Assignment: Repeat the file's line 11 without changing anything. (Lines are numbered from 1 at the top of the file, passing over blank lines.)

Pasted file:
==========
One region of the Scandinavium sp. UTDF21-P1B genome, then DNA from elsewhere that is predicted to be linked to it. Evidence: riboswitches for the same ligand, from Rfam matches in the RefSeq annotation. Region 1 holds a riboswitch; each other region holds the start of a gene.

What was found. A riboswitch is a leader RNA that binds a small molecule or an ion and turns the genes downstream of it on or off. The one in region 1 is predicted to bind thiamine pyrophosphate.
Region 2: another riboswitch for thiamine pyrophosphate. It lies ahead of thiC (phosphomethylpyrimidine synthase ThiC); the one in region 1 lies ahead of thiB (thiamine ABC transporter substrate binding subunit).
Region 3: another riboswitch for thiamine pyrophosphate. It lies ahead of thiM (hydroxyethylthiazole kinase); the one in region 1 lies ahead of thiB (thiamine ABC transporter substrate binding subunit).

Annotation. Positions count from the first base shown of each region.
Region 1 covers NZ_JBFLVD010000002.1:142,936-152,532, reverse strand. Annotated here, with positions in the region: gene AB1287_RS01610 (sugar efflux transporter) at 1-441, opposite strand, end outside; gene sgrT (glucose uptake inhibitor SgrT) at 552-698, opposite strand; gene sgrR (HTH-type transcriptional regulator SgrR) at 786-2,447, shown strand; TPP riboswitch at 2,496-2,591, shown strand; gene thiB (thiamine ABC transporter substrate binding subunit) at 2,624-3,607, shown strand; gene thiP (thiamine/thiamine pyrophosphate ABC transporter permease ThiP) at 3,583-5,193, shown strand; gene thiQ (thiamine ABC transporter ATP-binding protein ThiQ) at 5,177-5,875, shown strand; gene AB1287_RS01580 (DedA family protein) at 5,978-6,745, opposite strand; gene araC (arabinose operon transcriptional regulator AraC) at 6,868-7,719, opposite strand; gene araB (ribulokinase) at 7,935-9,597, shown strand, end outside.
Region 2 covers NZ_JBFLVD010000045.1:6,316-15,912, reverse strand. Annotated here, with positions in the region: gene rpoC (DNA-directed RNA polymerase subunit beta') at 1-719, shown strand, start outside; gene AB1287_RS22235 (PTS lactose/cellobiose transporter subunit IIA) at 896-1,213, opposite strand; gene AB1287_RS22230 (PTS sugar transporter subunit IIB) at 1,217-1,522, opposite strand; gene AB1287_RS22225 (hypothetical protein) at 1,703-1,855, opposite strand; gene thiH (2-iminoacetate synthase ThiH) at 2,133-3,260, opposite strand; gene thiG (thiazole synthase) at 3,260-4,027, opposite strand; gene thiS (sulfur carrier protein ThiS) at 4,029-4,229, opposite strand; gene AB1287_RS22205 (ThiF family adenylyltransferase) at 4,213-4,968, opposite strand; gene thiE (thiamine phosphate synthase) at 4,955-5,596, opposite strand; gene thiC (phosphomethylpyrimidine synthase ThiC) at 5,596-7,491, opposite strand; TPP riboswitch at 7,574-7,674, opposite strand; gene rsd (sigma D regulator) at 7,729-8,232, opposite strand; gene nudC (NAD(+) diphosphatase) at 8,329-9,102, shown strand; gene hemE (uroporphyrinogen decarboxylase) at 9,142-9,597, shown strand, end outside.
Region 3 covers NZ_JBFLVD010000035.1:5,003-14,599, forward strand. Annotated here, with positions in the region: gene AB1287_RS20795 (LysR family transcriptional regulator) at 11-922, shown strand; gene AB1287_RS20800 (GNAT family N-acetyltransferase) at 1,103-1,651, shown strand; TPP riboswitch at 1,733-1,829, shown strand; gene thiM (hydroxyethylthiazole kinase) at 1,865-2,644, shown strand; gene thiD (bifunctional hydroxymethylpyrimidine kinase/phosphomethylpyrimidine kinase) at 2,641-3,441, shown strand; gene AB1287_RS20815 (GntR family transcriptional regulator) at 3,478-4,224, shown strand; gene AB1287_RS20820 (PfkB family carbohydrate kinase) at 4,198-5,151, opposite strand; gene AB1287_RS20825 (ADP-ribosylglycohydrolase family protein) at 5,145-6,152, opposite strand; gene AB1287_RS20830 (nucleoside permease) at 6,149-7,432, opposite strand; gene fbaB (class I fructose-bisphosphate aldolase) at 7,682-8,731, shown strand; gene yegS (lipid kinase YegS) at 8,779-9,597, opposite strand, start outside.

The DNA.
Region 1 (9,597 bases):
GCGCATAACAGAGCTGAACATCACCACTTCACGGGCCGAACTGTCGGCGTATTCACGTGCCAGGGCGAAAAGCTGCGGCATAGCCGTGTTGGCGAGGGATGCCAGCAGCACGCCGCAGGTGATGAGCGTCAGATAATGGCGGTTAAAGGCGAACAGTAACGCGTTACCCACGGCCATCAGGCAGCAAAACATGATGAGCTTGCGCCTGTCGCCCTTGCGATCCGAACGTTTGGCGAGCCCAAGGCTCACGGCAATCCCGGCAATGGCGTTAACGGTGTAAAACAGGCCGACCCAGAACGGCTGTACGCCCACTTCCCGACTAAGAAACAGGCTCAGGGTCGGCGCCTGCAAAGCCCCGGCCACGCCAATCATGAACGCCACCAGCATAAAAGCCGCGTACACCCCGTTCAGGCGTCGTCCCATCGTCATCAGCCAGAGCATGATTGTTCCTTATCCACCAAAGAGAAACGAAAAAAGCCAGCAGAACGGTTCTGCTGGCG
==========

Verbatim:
GCGCATAACAGAGCTGAACATCACCACTTCACGGGCCGAACTGTCGGCGTATTCACGTGCCAGGGCGAAAAGCTGCGGCATAGCCGTGTTGGCGAGGGATGCCAGCAGCACGCCGCAGGTGATGAGCGTCAGATAATGGCGGTTAAAGGCGAACAGTAACGCGTTACCCACGGCCATCAGGCAGCAAAACATGATGAGCTTGCGCCTGTCGCCCTTGCGATCCGAACGTTTGGCGAGCCCAAGGCTCACGGCAATCCCGGCAATGGCGTTAACGGTGTAAAACAGGCCGACCCAGAACGGCTGTACGCCCACTTCCCGACTAAGAAACAGGCTCAGGGTCGGCGCCTGCAAAGCCCCGGCCACGCCAATCATGAACGCCACCAGCATAAAAGCCGCGTACACCCCGTTCAGGCGTCGTCCCATCGTCATCAGCCAGAGCATGATTGTTCCTTATCCACCAAAGAGAAACGAAAAAAGCCAGCAGAACGGTTCTGCTGGCG